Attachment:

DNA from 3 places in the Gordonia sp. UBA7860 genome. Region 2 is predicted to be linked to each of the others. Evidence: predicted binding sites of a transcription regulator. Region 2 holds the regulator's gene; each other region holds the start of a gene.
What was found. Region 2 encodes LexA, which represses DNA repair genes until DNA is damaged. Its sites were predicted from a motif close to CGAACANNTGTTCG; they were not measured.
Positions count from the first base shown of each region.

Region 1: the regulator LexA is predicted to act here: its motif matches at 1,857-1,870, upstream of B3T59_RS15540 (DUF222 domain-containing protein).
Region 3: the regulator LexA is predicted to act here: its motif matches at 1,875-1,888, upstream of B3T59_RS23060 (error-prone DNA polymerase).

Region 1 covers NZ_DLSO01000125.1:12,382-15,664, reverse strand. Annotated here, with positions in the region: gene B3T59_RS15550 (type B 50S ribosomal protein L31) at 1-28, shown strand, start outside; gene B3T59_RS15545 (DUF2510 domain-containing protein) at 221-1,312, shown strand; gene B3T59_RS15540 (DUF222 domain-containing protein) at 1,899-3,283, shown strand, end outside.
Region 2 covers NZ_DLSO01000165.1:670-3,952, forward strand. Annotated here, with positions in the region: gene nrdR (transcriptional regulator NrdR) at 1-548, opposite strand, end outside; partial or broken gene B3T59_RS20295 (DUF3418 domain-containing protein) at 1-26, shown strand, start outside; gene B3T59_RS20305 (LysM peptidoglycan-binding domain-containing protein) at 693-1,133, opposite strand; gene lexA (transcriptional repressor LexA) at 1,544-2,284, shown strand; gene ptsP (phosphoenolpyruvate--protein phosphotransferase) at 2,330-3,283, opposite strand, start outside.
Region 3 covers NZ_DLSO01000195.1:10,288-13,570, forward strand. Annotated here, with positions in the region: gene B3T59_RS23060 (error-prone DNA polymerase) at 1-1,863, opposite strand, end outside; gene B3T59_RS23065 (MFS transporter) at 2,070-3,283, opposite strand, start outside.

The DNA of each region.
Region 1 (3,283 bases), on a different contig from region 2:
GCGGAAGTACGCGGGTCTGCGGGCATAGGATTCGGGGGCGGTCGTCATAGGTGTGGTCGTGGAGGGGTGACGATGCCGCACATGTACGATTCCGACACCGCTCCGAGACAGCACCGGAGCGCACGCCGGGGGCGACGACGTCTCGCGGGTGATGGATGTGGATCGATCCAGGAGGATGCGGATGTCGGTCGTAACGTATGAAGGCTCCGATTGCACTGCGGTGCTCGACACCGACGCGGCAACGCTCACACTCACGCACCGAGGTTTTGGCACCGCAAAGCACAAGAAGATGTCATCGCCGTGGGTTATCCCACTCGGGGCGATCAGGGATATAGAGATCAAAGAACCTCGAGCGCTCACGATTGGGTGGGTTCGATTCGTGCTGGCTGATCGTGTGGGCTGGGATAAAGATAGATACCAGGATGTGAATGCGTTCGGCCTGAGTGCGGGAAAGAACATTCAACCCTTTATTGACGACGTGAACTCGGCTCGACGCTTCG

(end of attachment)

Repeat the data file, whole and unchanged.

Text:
DNA from 3 places in the Gordonia sp. UBA7860 genome. Region 2 is predicted to be linked to each of the others. Evidence: predicted binding sites of a transcription regulator. Region 2 holds the regulator's gene; each other region holds the start of a gene.
What was found. Region 2 encodes LexA, which represses DNA repair genes until DNA is damaged. Its sites were predicted from a motif close to CGAACANNTGTTCG; they were not measured.
Positions count from the first base shown of each region.

Region 1: the regulator LexA is predicted to act here: its motif matches at 1,857-1,870, upstream of B3T59_RS15540 (DUF222 domain-containing protein).
Region 3: the regulator LexA is predicted to act here: its motif matches at 1,875-1,888, upstream of B3T59_RS23060 (error-prone DNA polymerase).

Region 1 covers NZ_DLSO01000125.1:12,382-15,664, reverse strand. Annotated here, with positions in the region: gene B3T59_RS15550 (type B 50S ribosomal protein L31) at 1-28, shown strand, start outside; gene B3T59_RS15545 (DUF2510 domain-containing protein) at 221-1,312, shown strand; gene B3T59_RS15540 (DUF222 domain-containing protein) at 1,899-3,283, shown strand, end outside.
Region 2 covers NZ_DLSO01000165.1:670-3,952, forward strand. Annotated here, with positions in the region: gene nrdR (transcriptional regulator NrdR) at 1-548, opposite strand, end outside; partial or broken gene B3T59_RS20295 (DUF3418 domain-containing protein) at 1-26, shown strand, start outside; gene B3T59_RS20305 (LysM peptidoglycan-binding domain-containing protein) at 693-1,133, opposite strand; gene lexA (transcriptional repressor LexA) at 1,544-2,284, shown strand; gene ptsP (phosphoenolpyruvate--protein phosphotransferase) at 2,330-3,283, opposite strand, start outside.
Region 3 covers NZ_DLSO01000195.1:10,288-13,570, forward strand. Annotated here, with positions in the region: gene B3T59_RS23060 (error-prone DNA polymerase) at 1-1,863, opposite strand, end outside; gene B3T59_RS23065 (MFS transporter) at 2,070-3,283, opposite strand, start outside.

The DNA of each region.
Region 1 (3,283 bases), on a different contig from region 2:
GCGGAAGTACGCGGGTCTGCGGGCATAGGATTCGGGGGCGGTCGTCATAGGTGTGGTCGTGGAGGGGTGACGATGCCGCACATGTACGATTCCGACACCGCTCCGAGACAGCACCGGAGCGCACGCCGGGGGCGACGACGTCTCGCGGGTGATGGATGTGGATCGATCCAGGAGGATGCGGATGTCGGTCGTAACGTATGAAGGCTCCGATTGCACTGCGGTGCTCGACACCGACGCGGCAACGCTCACACTCACGCACCGAGGTTTTGGCACCGCAAAGCACAAGAAGATGTCATCGCCGTGGGTTATCCCACTCGGGGCGATCAGGGATATAGAGATCAAAGAACCTCGAGCGCTCACGATTGGGTGGGTTCGATTCGTGCTGGCTGATCGTGTGGGCTGGGATAAAGATAGATACCAGGATGTGAATGCGTTCGGCCTGAGTGCGGGAAAGAACATTCAACCCTTTATTGACGACGTGAACTCGGCTCGACGCTTCG